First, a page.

Saturday, December 29, 2012

Otis Spann - The Biggest Thing Since Colossus (1969)

I wasn't expecting this album to be anything spectacular. I'm a huge fan of Peter Green, and in my musical explorations (quite possibly during my period of research for my radio show) I discovered that he provided lead guitar duties on this album, backing up legendary blues pianist Otis Spann.

Now that I have the album in my hands, I see that it's not just Peter Green, but half of Fleetwood Mac (recalling that time The Yardbirds backed Sonny Boy Williamson), including Green's dueling partner Danny Kirwan, and half of the titular backing section - John McVie on bass.

The result is that this album sounds very much like an amalgam of classic blues and Green/Kirwan-era Fleetwood Mac, and indeed, there is a heavy flavor of the latter present on this album, which is actually quite awesome. I wouldn't say that any of it rivals Green Mac's best stuff, but it was definitely worth getting my hands on. I like it even better than that Memphis Slim album (Blue Memphis) that features Peter Green on lead guitar (the two parts don't quite come together as smoothly there as they do here).

Beth Hart & Joe Bonamassa - Don't Explain (2011)

Full Disclosure: I'm not real crazy about Beth Hart. She's a very talented musician, and I think it was a great idea for Joe to team up with her, but musical taste can be a picky thing, and while I don't dislike Beth Hart to any extent, I'm not smitten with her either, as a lot of her fans seem to be. That's largely why I didn't rush out to pick up Don't Explain right away when it came out in 2011 (that, and the unfortunate fact that I'm becoming poor).

Don't Explain is a duet between virtuoso blues guitarist Joe Bonamassa and soul singer Beth Hart. It draws soulful inspiration from the likes of Etta James, Billie Holiday, and Aretha Franklin, while marrying it to Joe's bluesy atmosphere. It actually works pretty well - the combination of blues and soul, creating a rather smoother minor feeling than Joe's usual blues/rock stuff. Of course, I like Joe's usual stuff, and I'm generally more fond of hard music than the smoother fare, but one thing you can't say about this music is that it's "light".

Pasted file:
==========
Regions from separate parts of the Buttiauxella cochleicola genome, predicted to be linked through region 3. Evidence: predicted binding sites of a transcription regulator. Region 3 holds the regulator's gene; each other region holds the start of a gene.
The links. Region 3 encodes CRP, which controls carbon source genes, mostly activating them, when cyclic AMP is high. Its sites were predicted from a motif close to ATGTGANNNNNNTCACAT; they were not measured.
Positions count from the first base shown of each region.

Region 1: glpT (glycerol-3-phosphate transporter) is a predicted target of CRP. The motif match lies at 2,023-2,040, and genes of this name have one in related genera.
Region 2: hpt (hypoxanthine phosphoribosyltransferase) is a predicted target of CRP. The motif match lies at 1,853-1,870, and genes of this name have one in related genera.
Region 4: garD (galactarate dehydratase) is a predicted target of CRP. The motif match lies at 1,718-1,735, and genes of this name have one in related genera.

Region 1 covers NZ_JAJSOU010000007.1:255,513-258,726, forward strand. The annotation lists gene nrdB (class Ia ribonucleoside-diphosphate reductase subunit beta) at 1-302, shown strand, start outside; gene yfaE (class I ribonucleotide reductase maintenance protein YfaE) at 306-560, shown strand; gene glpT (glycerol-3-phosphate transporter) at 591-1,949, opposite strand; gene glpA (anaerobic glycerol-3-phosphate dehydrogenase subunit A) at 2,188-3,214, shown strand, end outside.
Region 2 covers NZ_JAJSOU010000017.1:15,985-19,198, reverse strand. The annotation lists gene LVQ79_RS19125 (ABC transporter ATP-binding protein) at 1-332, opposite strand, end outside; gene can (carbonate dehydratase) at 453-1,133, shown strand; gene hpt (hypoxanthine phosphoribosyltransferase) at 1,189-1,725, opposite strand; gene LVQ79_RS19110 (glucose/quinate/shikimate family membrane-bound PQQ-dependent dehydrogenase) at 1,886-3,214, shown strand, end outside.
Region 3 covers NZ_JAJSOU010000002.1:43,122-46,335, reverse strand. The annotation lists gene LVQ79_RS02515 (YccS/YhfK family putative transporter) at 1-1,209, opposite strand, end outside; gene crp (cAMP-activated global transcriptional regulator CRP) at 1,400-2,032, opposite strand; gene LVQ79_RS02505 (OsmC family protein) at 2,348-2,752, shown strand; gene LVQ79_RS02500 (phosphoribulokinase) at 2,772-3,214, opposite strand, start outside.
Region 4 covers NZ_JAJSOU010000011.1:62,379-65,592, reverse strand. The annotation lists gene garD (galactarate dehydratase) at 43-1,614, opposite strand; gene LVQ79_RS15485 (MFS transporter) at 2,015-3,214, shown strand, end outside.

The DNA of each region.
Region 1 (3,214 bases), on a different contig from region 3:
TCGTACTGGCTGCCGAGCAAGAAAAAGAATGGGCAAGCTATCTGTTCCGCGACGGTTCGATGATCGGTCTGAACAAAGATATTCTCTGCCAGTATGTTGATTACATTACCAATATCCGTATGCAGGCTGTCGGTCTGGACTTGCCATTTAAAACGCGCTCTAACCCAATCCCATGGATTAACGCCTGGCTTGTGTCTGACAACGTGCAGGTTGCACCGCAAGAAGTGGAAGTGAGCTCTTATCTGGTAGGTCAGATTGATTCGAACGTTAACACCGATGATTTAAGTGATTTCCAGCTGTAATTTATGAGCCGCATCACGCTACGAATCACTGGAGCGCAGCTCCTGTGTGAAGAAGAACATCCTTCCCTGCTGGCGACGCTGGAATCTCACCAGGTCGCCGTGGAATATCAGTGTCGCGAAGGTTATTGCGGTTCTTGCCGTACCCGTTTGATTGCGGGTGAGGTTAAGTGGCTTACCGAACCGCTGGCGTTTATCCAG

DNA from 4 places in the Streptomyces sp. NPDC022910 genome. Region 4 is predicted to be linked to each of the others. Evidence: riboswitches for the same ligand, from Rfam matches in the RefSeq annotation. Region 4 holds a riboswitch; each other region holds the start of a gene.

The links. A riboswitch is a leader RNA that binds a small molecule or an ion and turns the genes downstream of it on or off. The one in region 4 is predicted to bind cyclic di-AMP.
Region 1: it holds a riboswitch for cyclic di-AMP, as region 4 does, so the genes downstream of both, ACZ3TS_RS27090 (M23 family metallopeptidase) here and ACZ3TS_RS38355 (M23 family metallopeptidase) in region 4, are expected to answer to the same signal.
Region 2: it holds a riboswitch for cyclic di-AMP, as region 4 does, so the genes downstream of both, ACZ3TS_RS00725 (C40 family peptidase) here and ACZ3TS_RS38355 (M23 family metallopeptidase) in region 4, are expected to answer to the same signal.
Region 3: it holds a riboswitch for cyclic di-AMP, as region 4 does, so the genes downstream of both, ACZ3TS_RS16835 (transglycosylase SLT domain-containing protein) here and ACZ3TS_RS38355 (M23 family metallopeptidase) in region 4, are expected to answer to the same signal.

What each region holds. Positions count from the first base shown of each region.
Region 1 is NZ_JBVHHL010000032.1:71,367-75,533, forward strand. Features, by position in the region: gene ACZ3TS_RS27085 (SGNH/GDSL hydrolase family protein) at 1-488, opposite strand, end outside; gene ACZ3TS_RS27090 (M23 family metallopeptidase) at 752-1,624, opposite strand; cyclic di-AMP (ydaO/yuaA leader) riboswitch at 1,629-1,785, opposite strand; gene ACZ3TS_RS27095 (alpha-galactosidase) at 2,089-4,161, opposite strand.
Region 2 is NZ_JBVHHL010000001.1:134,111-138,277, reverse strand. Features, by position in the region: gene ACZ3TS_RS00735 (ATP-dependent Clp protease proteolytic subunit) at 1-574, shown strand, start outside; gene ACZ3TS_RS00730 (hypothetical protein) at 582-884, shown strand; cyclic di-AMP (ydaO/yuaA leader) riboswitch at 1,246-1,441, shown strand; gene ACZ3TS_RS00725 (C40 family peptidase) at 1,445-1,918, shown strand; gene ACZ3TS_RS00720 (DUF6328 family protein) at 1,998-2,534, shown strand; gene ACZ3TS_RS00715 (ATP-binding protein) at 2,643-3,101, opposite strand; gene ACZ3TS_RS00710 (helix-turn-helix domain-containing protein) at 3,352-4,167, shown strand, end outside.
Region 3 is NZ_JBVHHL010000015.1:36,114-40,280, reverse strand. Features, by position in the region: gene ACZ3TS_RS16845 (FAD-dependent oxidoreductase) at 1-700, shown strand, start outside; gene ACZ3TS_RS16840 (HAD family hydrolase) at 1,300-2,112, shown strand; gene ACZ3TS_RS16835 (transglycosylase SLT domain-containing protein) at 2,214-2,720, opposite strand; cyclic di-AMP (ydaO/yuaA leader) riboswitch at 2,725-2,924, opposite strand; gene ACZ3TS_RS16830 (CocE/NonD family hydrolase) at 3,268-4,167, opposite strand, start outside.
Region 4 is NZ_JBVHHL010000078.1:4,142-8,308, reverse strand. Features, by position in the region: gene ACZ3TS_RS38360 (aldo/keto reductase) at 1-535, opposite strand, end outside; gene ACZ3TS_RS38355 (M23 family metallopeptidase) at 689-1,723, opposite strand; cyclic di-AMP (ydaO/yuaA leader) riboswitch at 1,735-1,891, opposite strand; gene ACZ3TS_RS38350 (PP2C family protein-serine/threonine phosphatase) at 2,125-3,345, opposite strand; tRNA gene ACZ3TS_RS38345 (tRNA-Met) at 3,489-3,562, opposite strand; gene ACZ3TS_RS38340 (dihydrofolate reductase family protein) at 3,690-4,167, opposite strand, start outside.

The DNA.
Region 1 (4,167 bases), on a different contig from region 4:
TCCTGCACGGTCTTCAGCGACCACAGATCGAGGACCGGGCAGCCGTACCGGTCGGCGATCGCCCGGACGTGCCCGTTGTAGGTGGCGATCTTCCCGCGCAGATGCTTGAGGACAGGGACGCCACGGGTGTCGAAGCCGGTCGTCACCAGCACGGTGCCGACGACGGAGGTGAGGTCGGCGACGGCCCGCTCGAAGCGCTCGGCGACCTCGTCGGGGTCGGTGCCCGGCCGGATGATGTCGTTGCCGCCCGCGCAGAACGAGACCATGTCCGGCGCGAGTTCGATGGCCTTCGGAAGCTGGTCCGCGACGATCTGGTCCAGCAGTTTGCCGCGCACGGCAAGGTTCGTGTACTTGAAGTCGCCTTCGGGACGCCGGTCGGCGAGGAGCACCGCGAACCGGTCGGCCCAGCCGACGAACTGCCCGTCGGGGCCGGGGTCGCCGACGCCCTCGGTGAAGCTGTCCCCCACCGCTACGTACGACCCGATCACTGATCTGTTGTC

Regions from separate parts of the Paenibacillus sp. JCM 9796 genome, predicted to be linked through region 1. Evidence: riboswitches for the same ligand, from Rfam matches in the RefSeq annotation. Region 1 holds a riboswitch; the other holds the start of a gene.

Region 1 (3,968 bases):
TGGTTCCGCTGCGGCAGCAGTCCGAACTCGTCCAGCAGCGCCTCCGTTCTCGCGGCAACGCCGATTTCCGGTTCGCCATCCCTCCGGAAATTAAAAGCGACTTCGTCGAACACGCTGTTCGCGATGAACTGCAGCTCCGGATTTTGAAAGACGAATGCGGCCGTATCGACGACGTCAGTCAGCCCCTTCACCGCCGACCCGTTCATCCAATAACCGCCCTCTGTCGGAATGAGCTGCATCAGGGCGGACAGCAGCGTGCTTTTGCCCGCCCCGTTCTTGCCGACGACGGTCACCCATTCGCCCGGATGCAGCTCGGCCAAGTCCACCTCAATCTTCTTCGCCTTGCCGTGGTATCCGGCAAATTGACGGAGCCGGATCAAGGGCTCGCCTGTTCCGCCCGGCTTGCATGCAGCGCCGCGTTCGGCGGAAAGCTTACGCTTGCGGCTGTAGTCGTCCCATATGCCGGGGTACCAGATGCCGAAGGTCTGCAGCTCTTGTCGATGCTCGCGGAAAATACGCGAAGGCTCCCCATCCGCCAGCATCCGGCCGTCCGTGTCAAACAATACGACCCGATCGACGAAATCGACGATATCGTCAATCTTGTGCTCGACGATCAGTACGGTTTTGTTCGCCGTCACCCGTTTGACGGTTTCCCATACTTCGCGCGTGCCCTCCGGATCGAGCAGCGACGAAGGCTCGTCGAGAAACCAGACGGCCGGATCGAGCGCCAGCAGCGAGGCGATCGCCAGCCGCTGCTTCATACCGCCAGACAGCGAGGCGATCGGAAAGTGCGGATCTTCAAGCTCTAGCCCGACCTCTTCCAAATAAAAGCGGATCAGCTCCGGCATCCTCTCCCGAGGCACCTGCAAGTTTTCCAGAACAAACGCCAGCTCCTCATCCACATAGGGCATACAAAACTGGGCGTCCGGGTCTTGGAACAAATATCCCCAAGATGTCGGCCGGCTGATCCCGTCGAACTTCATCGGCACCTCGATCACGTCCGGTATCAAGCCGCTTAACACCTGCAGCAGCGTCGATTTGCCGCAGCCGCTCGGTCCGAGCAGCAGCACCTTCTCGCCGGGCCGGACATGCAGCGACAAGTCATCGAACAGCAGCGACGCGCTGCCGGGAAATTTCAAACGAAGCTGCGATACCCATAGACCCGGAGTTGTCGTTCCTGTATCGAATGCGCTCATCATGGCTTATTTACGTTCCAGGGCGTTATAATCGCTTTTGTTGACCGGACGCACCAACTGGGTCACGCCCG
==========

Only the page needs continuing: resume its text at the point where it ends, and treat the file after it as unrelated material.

As a matter of fact, it is good mood music - the sort you could put on to create ambiance. I'd say it's a romantic album - and I still do - but that this is soul and the blues, and so it's not very happy. But romantic music has never had to be happy - not in my opinion, anyway. As soul music, though, what I like the most about soul music and soul singers especially, is the type of virtuoso singer who puts so much power and emotion into their performance that it threatens to drag you to tears. Like when Cheryl Barnes sings Easy To Be Hard in the hippie musical Hair. But I can't say that Beth Hart quite reaches that level on this album.

The standout tracks, for me, include the opener, Sinner's Prayer, easily one of the bluesier songs on the album - and one that I remember most distinctly Eric Clapton covering on his excellent From The Cradle blues album; I'd Rather Go Blind, a song that's been around the block, but I remember Christine McVie (who would later be part of Fleetwood Mac) singing in the band Chicken Shack - Bonamassa and Hart's version is very smooth and creamy; and I'll Take Care Of You, which features Joe's best solo on the album.

Joe Bonamassa - Beacon Theatre: Live From New York (2012)

These are just my initial impressions, having only thus far listened to the album twice or so. The sound quality seems a bit muddy, which detracts from the recording a little, but on the other hand, gives it almost a slight bit of a bootleg feeling. After all, not all of Joe Bonamassa's live albums should sound exactly the same, and this one, only a couple years removed from Joe's phenomenal Royal Albert Hall concert, apart from giving some space to some of the new tracks and musical threads he's been working on since then, seems to emphasize Joe's post-star reputation, with several musical guests this time around.